Friday, February 17, 2012

Human Toilet is not a lifestyle choice!

Take a shredder style metal guitarist with a secret love for Black Flag and add in a singer who sounds a little like Lee Ving. What do you get? Human Toilet! This Brooklyn trio transforms that early ‘90s metallic post-hardcore sound into something genuinely cool. Plain and simple, these guys rock! And what I really appreciate is how great their new album sounds. It was recorded with analog technology, and you can totally tell! Even listening on a digital format, it sounds like you’re playing a vinyl record. It’s got a warm, heavy sound befitting the band’s crushing power. The drums pound; the guitars roar. This trio is tight! No doubt Human Toilet borrows some of the noisy and atonal aspects of late ‘80s/early ‘90s indie rock. But at heart they’re still a punk band, playing hard and fast and oozing attitude at every turn (with requisite tongue-in-cheek lyrics). On tracks like “Human Toilet”, “Low Life”, and “Giuliani Time”, they fire up the steamroller and flatten everything in sight. Elsewhere, the grinding guitars and aural intensity of “Must Love Dogs” and “The Long Con” have me feeling like it’s 1992 again. Jayson from To Eleven hilariously and astutely describes their vibe as “What if the Rollins Band had not sucked?” That’s perfect! This is what early ‘90s mosh pit rock should have sounded like: bruising and punky and scummy in all the right ways. Think later Black Flag. Think Fear meets Jesus Lizard. Kurt Cobain would have been a fan. 


Wednesday, February 15, 2012


Billie Joe sure does write great songs when he's not trying so hard to be "serious". Best song by a family band since "Heartbeat, It's A Lovebeat"! 


Tuesday, February 14, 2012

The F & L Hall of Fame: Moral Crux

It seems fitting that Moral Crux would be one of the first bands inducted into the F & L Hall of Fame. They along with the Spent Idols were one of two bands who kick-started my love affair with the ‘77 punk sound, which has spanned 17 years and counting. It was 1995, and I mail-ordered a copy of I Was A Teenage Teenager by Moral Crux after seeing it advertised in Maximum RocknRoll. It’s kind of a cliché thing to say, but my life would never be the same. It’s not quite accurate to call Moral Crux part of the ‘77 punk revival, as they’d actually been around since 1983. But getting into Moral Crux, Spent Idols, etc. really got me started on the path that would lead me to so many of the bands I’d later become associated with as a reviewer. Before there was the Dimestore Haloes or Stitches or Stiletto Boys or Dead End Cruisers, there was Moral Crux.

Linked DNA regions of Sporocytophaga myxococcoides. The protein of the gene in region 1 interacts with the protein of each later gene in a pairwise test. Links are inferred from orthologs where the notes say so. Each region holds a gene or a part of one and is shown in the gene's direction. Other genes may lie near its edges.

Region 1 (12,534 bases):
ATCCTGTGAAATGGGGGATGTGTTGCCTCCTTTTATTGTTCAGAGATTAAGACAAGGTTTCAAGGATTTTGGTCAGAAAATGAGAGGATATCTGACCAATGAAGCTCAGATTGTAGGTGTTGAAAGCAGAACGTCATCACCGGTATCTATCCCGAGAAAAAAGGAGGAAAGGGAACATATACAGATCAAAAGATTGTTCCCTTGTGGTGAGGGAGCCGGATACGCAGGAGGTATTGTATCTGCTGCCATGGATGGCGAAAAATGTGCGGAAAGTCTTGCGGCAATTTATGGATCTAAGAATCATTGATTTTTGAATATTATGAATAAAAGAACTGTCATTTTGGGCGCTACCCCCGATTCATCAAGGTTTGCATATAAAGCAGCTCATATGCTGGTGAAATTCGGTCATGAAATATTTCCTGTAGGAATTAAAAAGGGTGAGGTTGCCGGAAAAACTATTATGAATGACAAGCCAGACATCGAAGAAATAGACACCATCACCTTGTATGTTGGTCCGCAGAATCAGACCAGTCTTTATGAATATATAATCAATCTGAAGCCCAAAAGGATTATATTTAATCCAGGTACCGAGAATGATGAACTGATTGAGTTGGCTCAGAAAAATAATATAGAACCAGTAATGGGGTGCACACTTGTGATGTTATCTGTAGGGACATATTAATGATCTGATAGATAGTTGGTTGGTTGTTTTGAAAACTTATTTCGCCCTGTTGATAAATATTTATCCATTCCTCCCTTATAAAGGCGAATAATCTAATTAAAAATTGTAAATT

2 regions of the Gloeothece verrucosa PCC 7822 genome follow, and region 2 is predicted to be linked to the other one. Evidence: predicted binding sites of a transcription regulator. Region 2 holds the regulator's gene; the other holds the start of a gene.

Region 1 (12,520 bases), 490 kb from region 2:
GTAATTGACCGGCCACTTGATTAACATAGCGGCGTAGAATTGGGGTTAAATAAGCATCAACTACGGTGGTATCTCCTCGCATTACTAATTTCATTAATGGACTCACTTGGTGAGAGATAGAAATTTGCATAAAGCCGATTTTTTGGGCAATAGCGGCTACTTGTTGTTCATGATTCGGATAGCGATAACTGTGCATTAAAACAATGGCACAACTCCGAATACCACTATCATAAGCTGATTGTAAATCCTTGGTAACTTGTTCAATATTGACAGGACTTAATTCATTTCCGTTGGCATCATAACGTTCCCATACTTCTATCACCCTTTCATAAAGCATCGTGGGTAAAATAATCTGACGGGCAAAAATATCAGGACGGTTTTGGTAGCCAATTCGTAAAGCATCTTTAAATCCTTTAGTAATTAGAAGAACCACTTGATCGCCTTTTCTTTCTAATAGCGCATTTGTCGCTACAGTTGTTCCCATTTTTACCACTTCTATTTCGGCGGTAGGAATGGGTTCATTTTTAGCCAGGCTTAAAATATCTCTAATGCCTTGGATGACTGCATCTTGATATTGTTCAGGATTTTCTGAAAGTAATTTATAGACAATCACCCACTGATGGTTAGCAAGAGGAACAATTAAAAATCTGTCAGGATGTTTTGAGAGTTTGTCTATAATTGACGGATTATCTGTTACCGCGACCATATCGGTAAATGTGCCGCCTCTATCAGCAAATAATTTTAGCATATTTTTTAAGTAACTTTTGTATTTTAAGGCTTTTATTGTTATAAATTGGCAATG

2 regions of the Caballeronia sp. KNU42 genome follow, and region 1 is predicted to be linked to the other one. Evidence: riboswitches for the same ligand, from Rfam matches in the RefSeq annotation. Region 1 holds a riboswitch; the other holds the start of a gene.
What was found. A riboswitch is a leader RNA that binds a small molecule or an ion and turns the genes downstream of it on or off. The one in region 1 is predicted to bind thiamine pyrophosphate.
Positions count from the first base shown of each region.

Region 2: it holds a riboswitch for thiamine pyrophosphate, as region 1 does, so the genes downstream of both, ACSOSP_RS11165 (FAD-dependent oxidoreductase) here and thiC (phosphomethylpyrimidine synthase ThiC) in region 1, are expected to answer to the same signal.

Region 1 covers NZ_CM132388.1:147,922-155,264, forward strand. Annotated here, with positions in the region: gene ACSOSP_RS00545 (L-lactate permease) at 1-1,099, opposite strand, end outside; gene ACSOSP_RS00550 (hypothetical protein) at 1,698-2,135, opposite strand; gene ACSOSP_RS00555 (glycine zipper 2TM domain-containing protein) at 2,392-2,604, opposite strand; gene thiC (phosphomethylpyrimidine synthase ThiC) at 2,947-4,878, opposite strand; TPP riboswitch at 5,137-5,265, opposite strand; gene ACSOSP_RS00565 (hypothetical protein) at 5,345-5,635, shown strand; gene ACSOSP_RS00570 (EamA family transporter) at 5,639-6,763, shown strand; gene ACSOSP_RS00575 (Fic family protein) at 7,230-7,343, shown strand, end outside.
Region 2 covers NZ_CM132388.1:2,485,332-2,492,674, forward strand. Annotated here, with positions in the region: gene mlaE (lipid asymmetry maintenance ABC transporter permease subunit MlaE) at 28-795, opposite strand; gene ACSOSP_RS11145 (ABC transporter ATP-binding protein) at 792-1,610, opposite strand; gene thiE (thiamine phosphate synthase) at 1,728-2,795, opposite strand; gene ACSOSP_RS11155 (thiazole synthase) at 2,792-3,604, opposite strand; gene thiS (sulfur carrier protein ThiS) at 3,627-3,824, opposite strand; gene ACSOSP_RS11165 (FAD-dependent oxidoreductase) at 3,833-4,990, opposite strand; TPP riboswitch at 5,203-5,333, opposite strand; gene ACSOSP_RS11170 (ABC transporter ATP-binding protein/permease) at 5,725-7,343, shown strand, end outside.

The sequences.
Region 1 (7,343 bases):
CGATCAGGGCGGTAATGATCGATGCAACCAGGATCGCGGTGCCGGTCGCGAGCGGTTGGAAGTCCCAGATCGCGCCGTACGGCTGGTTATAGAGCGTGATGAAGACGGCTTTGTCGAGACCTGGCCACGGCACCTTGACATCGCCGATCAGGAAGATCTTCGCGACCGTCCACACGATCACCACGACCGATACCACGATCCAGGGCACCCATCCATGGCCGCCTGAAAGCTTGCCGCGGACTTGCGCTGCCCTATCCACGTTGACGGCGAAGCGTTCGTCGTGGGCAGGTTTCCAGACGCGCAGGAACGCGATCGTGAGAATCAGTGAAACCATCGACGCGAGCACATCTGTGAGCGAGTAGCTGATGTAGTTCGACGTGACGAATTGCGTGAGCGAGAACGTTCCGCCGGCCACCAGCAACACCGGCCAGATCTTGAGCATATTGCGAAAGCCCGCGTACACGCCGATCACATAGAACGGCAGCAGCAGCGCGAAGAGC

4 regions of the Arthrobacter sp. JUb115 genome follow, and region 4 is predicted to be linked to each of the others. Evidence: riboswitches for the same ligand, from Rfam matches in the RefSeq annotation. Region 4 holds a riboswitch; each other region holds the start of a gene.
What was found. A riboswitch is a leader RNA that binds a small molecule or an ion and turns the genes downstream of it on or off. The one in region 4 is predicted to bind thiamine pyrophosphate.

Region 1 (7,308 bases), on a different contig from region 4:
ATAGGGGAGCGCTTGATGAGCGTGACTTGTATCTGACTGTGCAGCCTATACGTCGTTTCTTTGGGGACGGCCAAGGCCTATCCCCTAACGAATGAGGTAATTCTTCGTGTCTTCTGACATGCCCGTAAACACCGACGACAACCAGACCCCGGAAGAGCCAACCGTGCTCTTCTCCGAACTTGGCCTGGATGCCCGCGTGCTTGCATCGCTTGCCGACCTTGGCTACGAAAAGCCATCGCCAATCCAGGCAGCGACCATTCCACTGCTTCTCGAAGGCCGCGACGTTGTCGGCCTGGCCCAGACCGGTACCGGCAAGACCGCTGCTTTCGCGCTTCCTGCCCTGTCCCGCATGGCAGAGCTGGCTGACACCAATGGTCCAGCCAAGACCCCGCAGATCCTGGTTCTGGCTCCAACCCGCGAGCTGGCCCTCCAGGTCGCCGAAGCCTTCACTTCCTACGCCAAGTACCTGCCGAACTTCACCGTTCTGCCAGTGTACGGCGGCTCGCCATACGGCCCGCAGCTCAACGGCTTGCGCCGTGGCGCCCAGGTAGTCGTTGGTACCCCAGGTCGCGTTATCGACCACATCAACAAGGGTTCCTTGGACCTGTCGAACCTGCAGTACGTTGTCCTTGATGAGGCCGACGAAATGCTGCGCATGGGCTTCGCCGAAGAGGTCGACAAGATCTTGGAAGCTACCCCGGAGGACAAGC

What I loved back then (and still do now) is that Moral Crux combined the best of two worlds. Musically they were classic ‘77 punk/pop driven by catchy melodies and actual singing. But lyrically, they had a political message and social conscience. It was as if Generation X and the Canadian Subhumans had a head-on collision at The Ramones’ practice pad. Being a typical recent college grad across-the-board liberal, I ate that stuff up. But today, as a middle-aged non-partisan, I appreciate Moral Crux even more. As it was with The Clash, the themes of Moral Crux’s music transcend youthful rebellion. One never gets “too old” to distrust institutions of power, stand up for the little guy, and question the so-called “truths” that comprise mainstream thinking. Sure: 90 percent of the time, “political” punk rock is lame. But when it’s done well, there’s nothing better. Moral Crux is one of the finest political punk bands there’s ever been, and pushing 30 years of existence the group is still going strong. Singer James T. Farris has been the band’s constant from the beginning, and along side longtime collaborator Jeff Jenkins on guitar he’s kept Moral Crux a vital force in underground punk. The band has done six full-length albums, and they’re all equally great, from the lo-fi, hardcore-flavored 1987 debut and ‘89’s The Side Effects of Thinking to the more polished pop-punk of Panic Button/Lookout issues Something More Dangerous and Pop Culture Assassins. This is a band that has never “reinvented” itself. This is a band that’s remained in its small town Washington state base for three decades, never relocating to the “big city”.

Moral Crux played a huge part in my zine writings over many years. An early print issue of Now Wave Magazine featured a full-page write-up on Something More Dangerous. I did a lengthy interview with James that appeared in Pat Grindstaff’s Rock N’ Roll Outbreak. Pop Culture Assassins was reviewed multiple times on the Now Wave web-zine in 2003. It’s a pleasure to write about Moral Crux again, and something tells me this won’t be the last time. The common thread with all great protest music, whether it’s Woody Guthrie, Stiff Little Fingers, or Midnight Oil, is that the message only resonates because the songs are great. The same is true about Moral Crux. Track down all their albums. You won’t be disappointed.